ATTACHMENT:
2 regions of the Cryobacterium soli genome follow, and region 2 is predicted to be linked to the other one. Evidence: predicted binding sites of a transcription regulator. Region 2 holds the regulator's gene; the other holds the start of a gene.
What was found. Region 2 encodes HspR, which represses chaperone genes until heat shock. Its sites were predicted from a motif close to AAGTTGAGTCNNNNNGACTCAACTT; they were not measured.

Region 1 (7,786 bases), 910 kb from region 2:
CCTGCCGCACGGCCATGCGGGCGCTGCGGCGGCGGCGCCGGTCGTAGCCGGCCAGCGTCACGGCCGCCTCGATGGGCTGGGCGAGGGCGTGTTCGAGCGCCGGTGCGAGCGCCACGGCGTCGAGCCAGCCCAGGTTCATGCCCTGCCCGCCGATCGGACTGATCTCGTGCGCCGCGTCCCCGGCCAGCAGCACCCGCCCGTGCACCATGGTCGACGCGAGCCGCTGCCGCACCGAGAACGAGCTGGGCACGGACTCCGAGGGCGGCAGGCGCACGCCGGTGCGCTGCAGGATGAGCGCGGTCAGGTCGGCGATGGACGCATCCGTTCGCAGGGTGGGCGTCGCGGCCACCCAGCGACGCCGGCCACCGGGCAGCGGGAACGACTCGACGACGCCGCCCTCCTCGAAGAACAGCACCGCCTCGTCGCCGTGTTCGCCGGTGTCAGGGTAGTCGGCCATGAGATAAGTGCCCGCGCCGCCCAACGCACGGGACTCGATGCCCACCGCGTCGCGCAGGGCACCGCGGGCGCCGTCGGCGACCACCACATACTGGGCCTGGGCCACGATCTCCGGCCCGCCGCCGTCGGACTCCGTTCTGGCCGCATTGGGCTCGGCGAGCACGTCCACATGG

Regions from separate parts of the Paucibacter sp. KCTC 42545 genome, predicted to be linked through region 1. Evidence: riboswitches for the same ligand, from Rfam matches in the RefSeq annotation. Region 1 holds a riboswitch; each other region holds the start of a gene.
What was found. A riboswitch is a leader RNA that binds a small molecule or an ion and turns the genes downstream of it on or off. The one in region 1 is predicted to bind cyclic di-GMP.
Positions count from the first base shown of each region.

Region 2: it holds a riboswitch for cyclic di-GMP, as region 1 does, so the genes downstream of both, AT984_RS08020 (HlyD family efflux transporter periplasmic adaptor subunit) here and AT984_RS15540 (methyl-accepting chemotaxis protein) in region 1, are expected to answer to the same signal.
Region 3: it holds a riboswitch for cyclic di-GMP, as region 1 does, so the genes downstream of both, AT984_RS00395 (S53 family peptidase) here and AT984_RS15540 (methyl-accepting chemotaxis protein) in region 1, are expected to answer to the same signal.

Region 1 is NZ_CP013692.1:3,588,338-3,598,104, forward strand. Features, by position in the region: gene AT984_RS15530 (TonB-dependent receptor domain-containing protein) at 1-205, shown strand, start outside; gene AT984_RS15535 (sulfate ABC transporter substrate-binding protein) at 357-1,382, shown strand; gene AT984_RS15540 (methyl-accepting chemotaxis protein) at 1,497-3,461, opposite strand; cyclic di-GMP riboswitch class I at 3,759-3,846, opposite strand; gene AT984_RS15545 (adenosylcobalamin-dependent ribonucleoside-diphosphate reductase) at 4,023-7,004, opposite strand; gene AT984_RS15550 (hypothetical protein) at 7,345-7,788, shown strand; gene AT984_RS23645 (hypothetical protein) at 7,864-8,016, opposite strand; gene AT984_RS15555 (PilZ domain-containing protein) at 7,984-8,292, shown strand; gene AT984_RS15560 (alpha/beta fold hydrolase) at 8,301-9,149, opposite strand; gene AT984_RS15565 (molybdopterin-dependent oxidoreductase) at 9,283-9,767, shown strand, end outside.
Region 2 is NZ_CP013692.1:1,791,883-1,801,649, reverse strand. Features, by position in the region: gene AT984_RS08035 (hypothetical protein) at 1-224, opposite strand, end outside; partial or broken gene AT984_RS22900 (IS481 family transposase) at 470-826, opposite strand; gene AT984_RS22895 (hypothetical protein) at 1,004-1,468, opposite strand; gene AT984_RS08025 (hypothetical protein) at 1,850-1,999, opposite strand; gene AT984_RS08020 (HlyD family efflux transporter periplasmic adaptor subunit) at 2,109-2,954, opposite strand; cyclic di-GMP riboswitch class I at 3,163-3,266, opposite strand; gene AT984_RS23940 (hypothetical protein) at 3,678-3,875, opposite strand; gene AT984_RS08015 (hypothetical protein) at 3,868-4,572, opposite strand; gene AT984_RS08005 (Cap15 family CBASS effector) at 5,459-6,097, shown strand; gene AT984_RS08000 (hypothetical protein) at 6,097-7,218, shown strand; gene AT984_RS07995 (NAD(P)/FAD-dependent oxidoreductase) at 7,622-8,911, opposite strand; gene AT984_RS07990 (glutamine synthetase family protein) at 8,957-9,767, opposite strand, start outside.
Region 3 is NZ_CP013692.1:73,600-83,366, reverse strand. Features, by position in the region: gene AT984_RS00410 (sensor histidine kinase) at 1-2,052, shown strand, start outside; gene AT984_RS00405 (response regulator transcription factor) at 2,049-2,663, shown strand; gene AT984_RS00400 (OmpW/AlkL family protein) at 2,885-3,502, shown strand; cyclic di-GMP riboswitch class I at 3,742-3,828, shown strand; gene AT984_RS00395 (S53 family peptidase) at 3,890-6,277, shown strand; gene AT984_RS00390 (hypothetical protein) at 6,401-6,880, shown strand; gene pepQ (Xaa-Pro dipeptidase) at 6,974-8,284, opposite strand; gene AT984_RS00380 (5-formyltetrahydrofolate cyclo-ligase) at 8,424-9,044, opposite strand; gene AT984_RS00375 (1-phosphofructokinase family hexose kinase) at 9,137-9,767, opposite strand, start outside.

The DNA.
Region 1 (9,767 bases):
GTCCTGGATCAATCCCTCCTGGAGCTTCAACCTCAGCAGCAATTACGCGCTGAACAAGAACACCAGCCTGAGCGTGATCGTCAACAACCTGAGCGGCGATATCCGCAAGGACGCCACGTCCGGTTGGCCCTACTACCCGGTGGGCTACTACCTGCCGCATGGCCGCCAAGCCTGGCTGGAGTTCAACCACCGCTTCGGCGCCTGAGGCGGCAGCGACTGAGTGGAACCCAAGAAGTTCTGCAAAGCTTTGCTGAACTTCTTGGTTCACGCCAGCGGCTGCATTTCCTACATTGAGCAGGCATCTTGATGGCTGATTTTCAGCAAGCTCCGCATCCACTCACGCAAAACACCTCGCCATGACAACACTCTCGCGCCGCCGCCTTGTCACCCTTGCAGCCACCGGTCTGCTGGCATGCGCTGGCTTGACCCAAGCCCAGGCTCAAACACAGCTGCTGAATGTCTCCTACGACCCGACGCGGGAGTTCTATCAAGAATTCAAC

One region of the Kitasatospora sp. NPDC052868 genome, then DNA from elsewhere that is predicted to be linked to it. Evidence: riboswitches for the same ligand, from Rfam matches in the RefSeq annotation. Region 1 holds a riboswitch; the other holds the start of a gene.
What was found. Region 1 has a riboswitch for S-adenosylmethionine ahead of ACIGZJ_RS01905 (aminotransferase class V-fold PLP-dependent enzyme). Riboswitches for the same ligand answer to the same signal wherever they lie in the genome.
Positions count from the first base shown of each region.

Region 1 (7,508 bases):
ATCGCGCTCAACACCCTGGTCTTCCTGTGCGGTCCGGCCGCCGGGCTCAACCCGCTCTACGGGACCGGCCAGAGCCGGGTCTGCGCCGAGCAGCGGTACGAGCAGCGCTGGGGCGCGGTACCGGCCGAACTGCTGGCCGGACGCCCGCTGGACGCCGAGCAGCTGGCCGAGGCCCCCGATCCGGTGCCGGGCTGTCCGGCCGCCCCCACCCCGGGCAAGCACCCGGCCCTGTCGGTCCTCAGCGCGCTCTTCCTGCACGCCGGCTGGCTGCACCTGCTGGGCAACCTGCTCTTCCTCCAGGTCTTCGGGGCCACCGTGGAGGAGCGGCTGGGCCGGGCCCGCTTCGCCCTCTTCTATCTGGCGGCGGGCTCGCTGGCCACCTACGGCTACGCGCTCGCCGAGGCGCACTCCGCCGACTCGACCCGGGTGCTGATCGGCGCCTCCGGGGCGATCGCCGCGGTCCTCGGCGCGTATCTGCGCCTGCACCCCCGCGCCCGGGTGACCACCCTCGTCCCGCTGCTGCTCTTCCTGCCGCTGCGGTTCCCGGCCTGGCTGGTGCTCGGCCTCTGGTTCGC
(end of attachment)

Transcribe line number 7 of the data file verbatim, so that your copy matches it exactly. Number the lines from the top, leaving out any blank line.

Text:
Positions count from the first base shown of each region.